Though many forms of caste discrimination have been removed from law, casteist beliefs, ideologies, and obsolete practices still run rampant. High-caste people not wanting to intermingle with low-caste people is something that India struggles with to this day, and in a more structural sense, job and housing availability, education, and general upward mobility remain issues for lower-castes.
Being of a Brahmin background myself, I’ve witnessed such casteist ideologies being tossed around in close quarters. Visiting my family in India, I’ve long known to take their dated opinions about caste with a grain of salt. Similarly, on my white-European side, antiquated and microaggressive beliefs about non-white people are still held.
These anachronistic notions exist cross-culturally as well. Some of my Indian relatives moving to America, having learned about America through a white lens, and having little exposure to non-Indian people, deliberately steered clear of majority-Black neighborhoods. Unwillingness to unlearn bias is a major proponent of casteism and racism in both societies.
The idea of inheritability is another way that casteism and racism have managed to endure centuries of social and political change. In both America and India, anti-miscegenation laws, those that prohibit members of different castes and races from marriage and procreation, have been used to keep bloodlines ‘pure.’ The concept of eugenics, a crucial contributor to violent antisemitism in Nazi Germany, similarly influenced U.S. domestic policy surrounding interracial marriage. Interracial marriage was finally legalized in 1967 in all U.S. states.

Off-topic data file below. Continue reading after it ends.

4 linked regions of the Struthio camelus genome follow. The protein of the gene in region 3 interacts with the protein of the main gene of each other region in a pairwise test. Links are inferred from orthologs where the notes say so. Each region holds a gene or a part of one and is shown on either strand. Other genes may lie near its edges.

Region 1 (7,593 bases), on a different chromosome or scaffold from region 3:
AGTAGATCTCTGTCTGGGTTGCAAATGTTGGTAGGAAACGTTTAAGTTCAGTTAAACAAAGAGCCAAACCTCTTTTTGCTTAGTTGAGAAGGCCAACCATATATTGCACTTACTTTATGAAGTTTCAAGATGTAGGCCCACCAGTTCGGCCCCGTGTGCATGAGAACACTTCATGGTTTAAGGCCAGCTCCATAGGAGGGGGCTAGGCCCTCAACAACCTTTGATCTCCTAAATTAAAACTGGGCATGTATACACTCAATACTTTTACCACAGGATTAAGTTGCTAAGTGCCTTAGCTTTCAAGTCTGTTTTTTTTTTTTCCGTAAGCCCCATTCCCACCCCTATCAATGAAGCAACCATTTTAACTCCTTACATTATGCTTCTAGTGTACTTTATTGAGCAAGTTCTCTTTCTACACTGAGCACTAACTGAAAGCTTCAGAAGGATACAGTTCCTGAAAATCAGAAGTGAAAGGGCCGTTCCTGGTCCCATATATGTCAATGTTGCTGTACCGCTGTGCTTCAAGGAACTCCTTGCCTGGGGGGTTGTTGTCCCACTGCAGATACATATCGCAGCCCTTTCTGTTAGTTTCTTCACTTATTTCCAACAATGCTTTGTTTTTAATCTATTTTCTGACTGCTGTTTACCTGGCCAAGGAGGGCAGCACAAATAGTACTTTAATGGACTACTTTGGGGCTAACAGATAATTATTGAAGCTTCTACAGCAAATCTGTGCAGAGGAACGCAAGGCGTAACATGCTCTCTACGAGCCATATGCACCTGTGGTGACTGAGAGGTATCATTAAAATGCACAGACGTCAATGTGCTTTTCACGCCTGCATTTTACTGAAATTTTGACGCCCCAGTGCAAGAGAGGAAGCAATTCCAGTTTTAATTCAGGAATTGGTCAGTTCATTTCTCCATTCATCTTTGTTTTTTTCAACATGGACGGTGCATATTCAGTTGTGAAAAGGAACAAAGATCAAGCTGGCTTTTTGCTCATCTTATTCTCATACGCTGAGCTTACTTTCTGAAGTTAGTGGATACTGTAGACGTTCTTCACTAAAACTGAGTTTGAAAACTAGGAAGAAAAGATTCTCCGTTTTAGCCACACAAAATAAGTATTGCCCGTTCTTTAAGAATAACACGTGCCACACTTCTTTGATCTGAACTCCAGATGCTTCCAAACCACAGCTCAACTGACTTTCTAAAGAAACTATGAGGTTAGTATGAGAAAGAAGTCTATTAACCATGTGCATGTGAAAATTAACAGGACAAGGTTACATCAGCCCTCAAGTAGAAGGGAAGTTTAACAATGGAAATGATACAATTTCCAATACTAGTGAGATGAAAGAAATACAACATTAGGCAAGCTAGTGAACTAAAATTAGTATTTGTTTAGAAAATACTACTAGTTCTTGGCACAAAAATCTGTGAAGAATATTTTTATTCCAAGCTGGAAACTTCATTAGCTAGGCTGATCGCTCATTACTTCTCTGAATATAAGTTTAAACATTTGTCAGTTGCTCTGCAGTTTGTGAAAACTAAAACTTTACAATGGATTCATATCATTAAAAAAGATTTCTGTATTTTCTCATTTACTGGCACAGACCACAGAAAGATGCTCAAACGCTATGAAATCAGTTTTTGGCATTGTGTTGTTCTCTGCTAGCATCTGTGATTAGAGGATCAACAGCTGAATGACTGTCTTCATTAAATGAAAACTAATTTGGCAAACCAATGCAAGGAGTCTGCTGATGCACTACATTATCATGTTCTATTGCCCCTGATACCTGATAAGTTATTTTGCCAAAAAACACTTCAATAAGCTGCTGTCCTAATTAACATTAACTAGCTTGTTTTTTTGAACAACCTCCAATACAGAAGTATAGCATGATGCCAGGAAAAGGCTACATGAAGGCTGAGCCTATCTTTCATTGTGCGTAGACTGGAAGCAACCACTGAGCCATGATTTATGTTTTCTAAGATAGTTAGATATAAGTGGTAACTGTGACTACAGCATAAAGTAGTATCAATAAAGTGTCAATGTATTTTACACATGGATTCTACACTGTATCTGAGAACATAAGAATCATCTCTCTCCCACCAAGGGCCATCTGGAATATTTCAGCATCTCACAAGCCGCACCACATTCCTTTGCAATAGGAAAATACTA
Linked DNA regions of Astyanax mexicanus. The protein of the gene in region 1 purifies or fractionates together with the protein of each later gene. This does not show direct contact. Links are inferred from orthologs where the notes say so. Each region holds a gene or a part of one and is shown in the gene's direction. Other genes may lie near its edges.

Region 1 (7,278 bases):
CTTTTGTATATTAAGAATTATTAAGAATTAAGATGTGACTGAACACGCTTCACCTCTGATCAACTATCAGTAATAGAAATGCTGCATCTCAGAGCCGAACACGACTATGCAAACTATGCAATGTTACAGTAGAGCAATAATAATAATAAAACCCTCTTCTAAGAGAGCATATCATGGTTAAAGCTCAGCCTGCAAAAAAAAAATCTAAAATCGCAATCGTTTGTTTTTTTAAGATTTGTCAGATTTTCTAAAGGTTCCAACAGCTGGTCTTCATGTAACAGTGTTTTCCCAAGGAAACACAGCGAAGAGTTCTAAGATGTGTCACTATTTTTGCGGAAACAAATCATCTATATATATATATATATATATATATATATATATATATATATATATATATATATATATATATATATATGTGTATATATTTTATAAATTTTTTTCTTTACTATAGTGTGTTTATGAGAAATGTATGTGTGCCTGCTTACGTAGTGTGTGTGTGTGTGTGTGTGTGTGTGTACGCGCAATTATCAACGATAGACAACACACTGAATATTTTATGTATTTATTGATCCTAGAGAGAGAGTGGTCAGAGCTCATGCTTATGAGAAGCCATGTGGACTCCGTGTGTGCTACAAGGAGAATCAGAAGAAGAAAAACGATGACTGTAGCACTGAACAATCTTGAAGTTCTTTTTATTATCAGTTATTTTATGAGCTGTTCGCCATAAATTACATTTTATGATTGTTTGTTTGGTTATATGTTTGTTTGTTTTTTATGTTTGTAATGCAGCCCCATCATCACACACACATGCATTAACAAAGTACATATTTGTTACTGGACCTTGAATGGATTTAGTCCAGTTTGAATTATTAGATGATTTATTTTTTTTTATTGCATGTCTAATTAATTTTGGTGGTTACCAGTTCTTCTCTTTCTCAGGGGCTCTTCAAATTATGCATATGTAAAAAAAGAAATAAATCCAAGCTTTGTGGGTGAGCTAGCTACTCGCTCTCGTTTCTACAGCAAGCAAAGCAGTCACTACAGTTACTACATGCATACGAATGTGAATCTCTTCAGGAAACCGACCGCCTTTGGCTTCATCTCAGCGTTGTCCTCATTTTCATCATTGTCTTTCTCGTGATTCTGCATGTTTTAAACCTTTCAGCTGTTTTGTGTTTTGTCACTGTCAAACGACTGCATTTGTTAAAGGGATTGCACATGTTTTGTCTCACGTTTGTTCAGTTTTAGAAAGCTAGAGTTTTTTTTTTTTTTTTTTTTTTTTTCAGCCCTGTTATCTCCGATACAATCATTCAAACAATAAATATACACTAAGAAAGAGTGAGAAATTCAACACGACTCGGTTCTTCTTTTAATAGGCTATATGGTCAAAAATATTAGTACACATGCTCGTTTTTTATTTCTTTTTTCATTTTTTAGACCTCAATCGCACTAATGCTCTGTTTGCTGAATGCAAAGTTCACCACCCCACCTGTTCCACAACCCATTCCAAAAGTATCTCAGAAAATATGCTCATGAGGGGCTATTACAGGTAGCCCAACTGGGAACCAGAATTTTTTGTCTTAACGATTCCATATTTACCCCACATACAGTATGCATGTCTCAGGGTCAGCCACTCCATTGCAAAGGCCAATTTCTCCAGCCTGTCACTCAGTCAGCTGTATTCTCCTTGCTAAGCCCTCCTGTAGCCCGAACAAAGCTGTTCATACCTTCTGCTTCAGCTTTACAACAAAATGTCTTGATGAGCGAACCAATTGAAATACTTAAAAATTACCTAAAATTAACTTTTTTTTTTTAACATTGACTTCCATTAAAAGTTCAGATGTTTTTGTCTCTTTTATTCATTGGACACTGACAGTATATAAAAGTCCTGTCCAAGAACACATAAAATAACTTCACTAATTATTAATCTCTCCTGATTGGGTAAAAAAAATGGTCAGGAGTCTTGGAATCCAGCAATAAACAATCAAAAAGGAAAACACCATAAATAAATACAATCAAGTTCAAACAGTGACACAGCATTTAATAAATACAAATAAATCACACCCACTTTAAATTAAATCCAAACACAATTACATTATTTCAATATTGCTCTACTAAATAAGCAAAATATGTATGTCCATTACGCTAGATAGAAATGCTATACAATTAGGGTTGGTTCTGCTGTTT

Before then, Black, and other non-white people who were caught in interracial relationships were punished. As a mixed-race person, it’s difficult to imagine growing up during the era of these laws. Yet anyone like me, born just 56 years ago, would have been considered “illegal” in most parts of America. Similar ideals exist in India in various capacities. In 2019, less than 5% of all Indian marriages are inter-caste, according to the BBC. Conceptions of familial purity and separation of castes have seeped into modern days, forcing societal shame upon inter-caste couples.
Last year, I read “Caste: The Origins of Our Discontents” by Isabel Wilkerson. In it, Wilkerson compares and contrasts the U.S. racial hierarchy and the Indian caste hierarchy. She determines that these systems are more similar than they seem. Ultimately, they are systems of power born from human greed and perpetuated by that same thirst for endless upward mobility and power through subordination and violence.
She metaphorically expresses these systems as being a simple house. From the outside, the house is seemingly perfect and strong. Upon further inspection, however, the house is crumbling, and soon the house will be untenable from centuries of cruelty and violence. It’s not enough to slap on a fresh coat of paint – no; the house needs to be torn down. And in its wake, Wilkerson advises a new house be built. This time, with a stronger foundation. This time with drywall and sturdy bricks; with compassion and love. Only then will this house be a home for everyone.
(Illustration by Lydia Ortiz, courtesy, Foreign Policy)
Sahil Novetzke is a senior in high school from Washington state. He is mixed-race and has spent most of his life traveling between the USA and India and developing relative familiarity with both sides of his culture. He has always tried to draw parallels between his life in the states, and his life abroad, and as a person who is interested in social justice and activism, he has thought a lot about racism and casteism, methods of oppression and subordination, and systems of violence, injustice, and power.